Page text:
To make matters worse, in WSUS and SCCM, PCs and servers show the patches as Not Applicable/Not Required, making it look like systems are fully patched. They aren’t.

Tracking Anti-Virus vendors who have added the registry key
I have made a spreadsheet to track vendors who have complied, or not, with the instructions from Microsoft:

CVE-2017-5753, CVE-2017-5715, and CVE-2017-5754 (Meltdown and Spectre) Windows antivirus patch…

Patch tracking spreadsheet
You should look for vendors who are “Y, Y” — this means their products support the January 2018 security patch, and set the compatibility registry key.

In the case of some antivirus vendors, it has been a bumpy road. E.g. with Symantec Endpoint Protection, although engine updates now exist, Symantec recommend you don’t apply the Microsoft fixes at the time of writing:

Next Gen Endpoint providers aren’t applying the registry fix
This is the next problem. Next Gen Endpoint solution providers used to pitch themselves as an addition to antivirus software, an extra layer, but the last few months the major players have started to pitch as an antivirus replacement. Budgets are tight in IT departments — why not be the primary supplier, rather than the one you can’t afford, after all?

Except they aren’t setting the registry key for compatibility — almost all of them claim because they don’t want to risk blue screening a system, in case the customer also has other antivirus software installed.

Here’s Palo-Alto as an example:

Their support article for this (customers only) says:

So if you use Palo-Alto to replace your legacy antivirus, congrats, you won’t be protected from security vulnerabilities on your endpoint unless you manually create the registry key antivirus vendors are supposed to create. Palo-Alto are a member of Microsoft MAPP, and have seen the requirements.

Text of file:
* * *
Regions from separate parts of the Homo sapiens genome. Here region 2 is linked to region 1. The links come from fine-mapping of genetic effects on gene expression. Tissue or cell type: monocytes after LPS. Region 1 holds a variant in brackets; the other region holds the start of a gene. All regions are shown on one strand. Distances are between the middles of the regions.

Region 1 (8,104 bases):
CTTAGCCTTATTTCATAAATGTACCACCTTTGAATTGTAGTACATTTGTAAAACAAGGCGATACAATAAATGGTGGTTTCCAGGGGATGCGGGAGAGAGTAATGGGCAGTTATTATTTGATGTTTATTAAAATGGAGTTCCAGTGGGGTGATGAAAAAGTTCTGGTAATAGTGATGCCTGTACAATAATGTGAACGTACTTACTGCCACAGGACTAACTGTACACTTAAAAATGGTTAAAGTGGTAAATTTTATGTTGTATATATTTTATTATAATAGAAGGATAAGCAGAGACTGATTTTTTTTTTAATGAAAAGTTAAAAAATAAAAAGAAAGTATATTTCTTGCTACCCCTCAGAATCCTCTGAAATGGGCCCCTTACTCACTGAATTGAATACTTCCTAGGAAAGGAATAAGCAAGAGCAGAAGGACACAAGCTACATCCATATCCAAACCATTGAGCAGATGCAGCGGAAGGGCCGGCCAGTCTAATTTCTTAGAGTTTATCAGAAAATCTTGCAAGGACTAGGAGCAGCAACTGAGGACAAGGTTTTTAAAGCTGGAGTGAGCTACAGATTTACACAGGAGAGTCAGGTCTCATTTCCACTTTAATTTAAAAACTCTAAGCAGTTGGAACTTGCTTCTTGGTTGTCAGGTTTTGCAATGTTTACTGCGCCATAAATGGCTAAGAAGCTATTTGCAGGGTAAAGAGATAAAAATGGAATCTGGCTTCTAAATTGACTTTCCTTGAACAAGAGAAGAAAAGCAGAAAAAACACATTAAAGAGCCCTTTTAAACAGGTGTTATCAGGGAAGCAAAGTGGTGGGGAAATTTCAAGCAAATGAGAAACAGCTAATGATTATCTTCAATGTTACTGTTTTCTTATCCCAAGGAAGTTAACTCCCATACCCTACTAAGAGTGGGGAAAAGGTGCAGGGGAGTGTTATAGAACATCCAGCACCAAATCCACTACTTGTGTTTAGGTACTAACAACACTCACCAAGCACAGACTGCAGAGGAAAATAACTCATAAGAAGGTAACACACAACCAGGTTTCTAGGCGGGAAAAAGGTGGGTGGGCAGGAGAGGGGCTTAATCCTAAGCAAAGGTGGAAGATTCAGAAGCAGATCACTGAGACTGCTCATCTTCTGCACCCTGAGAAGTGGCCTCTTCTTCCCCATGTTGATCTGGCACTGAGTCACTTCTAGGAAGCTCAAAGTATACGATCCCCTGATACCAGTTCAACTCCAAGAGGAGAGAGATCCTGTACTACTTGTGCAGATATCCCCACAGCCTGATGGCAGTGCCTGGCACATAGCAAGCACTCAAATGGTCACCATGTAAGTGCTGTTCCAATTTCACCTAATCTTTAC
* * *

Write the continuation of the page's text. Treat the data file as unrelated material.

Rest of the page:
Since TRAPS protects you from known and unknown exploits you might think you are protected from Meltdown, but.. well..

Palo-Alto aren’t alone. For example, Cylance with CylancePROTECT now boast — including in sales pitches and on their website — they can now replace antivirus.

However, Cylance too don’t automatically set the registry key.

These two examples are common across the ‘next gen’ vendors I’ve checked out, they simply don’t feel able to set the registry key, which can create this customer journey:

Buy a next gen security product to replace antivirus and detect unknown exploits and malware.
No longer receive any Microsoft security updates.
Not be able to detect Meltdown exploit.
Have to manually frig a registry entry or deploy a .exe to set a registry key to get updates working again.
That isn’t optimal.

Call to antivirus vendors